Wednesday, April 25, 2007

NOTE: This is a rant!

I try to stay on some general point because it helps me from going into a stream-of-consciousness rant, which I have a propensity for doing since I rarely think in straight lines (all of my mental lines are gay). Anyway, I have a large bone to pick, one that will come far too close to my own position. I have a huge problem with "social critics," which starts from reading other blogs on this service. I will refuse to name names because it is only symptomatic of a larger problem that I have with the group.

Let's address the ambiguity of such an absurd title for the time being. What is your stance as a social critic? What do you want to do with that position? If you cannot answer these questions in an effective, positivist manner (read: more than "just because" or it sounds cool. You know, a real answer) regardless of philosophical orientation (e.g. nihilist, existentialist, optimist, Lacanian, Hegelian), you cannot give yourself such a title.

Additionally, the social critic, once one believes that they are fully qualified to maintain such a title, must understand the necessity and the inherent difficulties in their position. Being a social critic does not mean taking blatant stabs at other groups of people. For example, this is a post that I came across about the author's working at a record store. In the post, the author talks about how when he played a lot of difficult, esoteric post-hop in his record store (If you know about hip-hop, those aren't artists you are going to drop on people without solid knowledge) and gets mad when people get freaked out by it. This, somehow, launches into a larger argument using classical Marxist and Gramscian language about how Gangsta Rap is corrupting the larger society and implying, logically, that if you listen to Gangsta rap, you are somehow a coward, moron, or closet racist (that's for whitey, there). Here is a part of the argument:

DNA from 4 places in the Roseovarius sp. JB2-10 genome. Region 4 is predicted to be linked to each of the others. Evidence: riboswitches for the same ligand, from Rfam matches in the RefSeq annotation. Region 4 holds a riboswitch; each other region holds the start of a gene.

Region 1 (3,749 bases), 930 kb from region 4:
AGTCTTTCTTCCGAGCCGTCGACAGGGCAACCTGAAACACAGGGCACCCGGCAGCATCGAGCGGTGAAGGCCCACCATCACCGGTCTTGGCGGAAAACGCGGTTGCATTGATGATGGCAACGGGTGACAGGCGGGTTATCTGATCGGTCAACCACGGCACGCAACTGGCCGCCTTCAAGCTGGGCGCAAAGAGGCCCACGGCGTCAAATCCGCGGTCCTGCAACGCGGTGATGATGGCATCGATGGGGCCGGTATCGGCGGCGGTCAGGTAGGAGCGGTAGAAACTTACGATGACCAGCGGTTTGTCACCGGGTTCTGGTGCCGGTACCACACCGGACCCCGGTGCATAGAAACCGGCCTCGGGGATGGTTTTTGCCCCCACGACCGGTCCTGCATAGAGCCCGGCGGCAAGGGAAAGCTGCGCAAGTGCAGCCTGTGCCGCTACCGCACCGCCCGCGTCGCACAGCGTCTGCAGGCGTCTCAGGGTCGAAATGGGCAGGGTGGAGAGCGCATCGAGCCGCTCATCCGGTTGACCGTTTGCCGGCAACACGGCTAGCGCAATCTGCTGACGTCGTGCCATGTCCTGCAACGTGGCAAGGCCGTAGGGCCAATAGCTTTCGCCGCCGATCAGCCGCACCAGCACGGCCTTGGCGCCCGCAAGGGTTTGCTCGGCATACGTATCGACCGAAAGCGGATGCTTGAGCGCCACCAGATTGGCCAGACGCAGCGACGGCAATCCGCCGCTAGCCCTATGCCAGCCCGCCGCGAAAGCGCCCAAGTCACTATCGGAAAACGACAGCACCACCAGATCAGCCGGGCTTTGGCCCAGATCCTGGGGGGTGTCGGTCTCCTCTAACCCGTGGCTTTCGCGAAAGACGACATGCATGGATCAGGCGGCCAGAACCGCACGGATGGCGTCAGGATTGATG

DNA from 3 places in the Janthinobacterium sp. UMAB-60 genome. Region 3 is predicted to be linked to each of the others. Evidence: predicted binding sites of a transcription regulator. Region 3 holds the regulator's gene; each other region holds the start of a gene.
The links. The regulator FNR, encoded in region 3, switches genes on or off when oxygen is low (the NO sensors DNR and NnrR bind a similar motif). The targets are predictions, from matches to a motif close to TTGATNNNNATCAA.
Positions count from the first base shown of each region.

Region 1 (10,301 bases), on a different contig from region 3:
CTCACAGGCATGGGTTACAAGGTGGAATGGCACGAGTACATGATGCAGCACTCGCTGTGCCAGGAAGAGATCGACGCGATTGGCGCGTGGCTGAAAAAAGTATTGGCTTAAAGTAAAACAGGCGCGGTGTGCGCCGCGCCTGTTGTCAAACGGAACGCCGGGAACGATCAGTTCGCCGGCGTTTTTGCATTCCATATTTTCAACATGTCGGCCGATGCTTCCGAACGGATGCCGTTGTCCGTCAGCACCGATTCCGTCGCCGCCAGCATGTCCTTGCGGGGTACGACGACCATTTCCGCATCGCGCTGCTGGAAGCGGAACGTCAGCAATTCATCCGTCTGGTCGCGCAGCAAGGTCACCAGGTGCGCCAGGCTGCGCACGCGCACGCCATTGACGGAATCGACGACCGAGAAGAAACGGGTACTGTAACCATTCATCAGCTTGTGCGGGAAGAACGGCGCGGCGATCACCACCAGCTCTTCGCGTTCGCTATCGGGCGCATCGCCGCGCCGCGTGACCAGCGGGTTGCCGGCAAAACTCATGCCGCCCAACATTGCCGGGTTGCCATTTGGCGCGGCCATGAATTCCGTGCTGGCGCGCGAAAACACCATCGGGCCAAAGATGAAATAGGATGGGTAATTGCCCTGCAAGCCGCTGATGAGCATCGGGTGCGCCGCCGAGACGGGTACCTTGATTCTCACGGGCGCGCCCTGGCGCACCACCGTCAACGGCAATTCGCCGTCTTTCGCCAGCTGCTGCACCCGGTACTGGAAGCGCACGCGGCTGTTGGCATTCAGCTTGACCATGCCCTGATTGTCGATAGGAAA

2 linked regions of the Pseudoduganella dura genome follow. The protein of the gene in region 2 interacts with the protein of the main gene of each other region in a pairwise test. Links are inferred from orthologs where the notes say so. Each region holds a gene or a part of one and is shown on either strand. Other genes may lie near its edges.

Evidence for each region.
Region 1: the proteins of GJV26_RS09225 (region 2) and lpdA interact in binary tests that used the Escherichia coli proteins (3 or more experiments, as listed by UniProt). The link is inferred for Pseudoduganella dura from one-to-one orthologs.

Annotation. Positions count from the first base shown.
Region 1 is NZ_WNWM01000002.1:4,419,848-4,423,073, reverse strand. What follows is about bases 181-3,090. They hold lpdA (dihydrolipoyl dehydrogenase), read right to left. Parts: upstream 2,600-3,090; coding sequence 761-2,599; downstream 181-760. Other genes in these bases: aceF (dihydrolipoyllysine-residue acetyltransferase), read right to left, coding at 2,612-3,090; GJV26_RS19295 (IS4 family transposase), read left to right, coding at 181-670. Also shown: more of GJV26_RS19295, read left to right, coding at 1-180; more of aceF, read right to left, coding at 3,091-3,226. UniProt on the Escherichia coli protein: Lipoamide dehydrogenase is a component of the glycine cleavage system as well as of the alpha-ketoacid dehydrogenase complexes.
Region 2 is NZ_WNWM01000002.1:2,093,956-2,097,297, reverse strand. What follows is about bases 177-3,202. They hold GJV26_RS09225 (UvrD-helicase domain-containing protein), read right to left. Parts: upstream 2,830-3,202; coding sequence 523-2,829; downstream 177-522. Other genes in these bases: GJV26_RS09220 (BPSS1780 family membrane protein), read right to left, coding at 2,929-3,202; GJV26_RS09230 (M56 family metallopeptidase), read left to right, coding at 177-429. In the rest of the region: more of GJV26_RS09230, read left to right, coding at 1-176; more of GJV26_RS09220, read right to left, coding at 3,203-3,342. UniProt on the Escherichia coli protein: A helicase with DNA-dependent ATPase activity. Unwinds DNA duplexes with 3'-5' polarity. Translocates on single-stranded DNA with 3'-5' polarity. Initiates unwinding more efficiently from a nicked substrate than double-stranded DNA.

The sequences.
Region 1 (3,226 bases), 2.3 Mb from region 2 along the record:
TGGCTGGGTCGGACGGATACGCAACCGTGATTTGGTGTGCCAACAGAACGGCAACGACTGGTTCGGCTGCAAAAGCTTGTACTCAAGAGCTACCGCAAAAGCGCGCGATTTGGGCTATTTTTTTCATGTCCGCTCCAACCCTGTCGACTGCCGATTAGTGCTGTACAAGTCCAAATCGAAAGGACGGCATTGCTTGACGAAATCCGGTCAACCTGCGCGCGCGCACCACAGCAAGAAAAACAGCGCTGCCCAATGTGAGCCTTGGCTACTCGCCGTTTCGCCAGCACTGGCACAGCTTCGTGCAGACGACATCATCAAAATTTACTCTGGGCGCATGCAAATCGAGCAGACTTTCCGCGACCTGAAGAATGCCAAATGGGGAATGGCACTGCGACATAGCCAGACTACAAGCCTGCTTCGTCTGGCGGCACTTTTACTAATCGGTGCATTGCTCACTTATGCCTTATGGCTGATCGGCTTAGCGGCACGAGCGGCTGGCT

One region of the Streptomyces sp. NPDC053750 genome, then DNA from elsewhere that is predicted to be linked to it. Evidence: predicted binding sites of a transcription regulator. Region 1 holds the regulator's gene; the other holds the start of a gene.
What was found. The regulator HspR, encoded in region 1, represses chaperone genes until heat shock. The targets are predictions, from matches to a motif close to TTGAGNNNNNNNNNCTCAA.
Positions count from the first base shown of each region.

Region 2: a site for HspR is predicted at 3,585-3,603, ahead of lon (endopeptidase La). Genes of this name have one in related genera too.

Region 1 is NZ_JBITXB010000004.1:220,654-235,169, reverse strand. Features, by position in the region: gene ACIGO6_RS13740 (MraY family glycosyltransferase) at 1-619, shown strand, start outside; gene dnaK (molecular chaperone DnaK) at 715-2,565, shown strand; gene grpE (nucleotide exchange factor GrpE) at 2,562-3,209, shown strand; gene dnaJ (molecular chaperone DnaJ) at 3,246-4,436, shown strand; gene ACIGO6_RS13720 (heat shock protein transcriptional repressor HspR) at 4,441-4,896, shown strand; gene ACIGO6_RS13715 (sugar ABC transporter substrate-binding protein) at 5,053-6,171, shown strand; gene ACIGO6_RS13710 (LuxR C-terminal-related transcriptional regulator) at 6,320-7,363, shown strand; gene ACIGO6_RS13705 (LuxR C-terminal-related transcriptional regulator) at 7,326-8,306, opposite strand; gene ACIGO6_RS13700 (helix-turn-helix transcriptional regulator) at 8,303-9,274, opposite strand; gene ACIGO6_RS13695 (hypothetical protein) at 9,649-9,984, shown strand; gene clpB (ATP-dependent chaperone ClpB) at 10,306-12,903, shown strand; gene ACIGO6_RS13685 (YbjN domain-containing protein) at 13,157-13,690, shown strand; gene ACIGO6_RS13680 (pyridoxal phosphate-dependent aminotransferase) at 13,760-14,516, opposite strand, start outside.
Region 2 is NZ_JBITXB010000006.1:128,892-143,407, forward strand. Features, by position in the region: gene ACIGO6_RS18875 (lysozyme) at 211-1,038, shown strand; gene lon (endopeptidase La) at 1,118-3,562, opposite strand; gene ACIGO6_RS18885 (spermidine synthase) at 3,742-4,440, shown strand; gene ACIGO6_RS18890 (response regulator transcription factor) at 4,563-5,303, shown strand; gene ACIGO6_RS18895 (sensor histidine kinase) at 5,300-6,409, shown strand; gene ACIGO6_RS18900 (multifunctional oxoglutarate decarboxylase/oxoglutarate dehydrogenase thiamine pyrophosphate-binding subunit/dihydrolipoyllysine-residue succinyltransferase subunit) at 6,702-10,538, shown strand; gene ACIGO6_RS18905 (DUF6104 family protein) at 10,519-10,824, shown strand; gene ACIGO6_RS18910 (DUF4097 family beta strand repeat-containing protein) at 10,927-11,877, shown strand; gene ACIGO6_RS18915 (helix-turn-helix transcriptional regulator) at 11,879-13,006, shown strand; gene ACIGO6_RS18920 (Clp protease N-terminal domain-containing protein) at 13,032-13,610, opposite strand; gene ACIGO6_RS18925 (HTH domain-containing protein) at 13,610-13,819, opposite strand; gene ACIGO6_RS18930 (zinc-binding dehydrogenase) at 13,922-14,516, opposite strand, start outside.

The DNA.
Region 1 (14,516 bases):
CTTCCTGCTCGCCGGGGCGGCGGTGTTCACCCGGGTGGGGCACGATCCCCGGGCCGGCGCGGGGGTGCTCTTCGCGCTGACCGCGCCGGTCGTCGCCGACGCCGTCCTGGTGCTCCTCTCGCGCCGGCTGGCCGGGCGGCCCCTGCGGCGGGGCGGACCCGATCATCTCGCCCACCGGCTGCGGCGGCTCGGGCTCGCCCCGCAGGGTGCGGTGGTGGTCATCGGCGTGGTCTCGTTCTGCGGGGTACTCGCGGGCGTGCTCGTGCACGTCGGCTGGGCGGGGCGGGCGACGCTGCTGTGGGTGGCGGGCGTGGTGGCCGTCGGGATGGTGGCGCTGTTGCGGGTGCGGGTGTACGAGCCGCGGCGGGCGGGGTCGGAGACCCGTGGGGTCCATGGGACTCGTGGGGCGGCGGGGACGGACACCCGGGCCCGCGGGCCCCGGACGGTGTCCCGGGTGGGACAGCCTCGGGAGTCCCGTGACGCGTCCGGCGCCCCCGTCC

Gangster rap is for cowards and morons. It's for people who have been stripped of their culture by this horrific bourgeois-capitalist system. Mainstream rappers are the generally-speaking, the biggest Uncle Toms ever. Suck-up to master for the money, while dissing him behind-his-back, with that wink that it's all an act anyway. Pathetic.They are sucking the Man's cock, frankly, so you know what they are. Their rabid-fans aren't any different, and they're swallowing the hype put out there by corporations controlled primarily by rich White people. This is more-pathetic than being a slave on a plantation, and can be viewed as wallowing in one's own misery and exploitation. For that reason alone, I'd love to see all of this shit die forever, just leave us all the underground, it's worth saving.
The first sentence alone implies that I, a college educated Black male who graduated with honors and loves gangsta rap, am a moron. Additionally, this says that I don't know anything about my own background or the history of the Black struggle as it dates back to the shores of Virginia in 1619 when a Dutch ship brought the first of my people to this country to be held and forced to work against our wills by greedy white men, the same white men who would later go on to strip us of the rights that we were granted in 1865 following the Civil War with the use of scare tactics and physical intimidation and circumvention of the law. Oh no, I don't know anything about my own culture! I must have lost my culture by listening to N.W.A. and Ice Cube!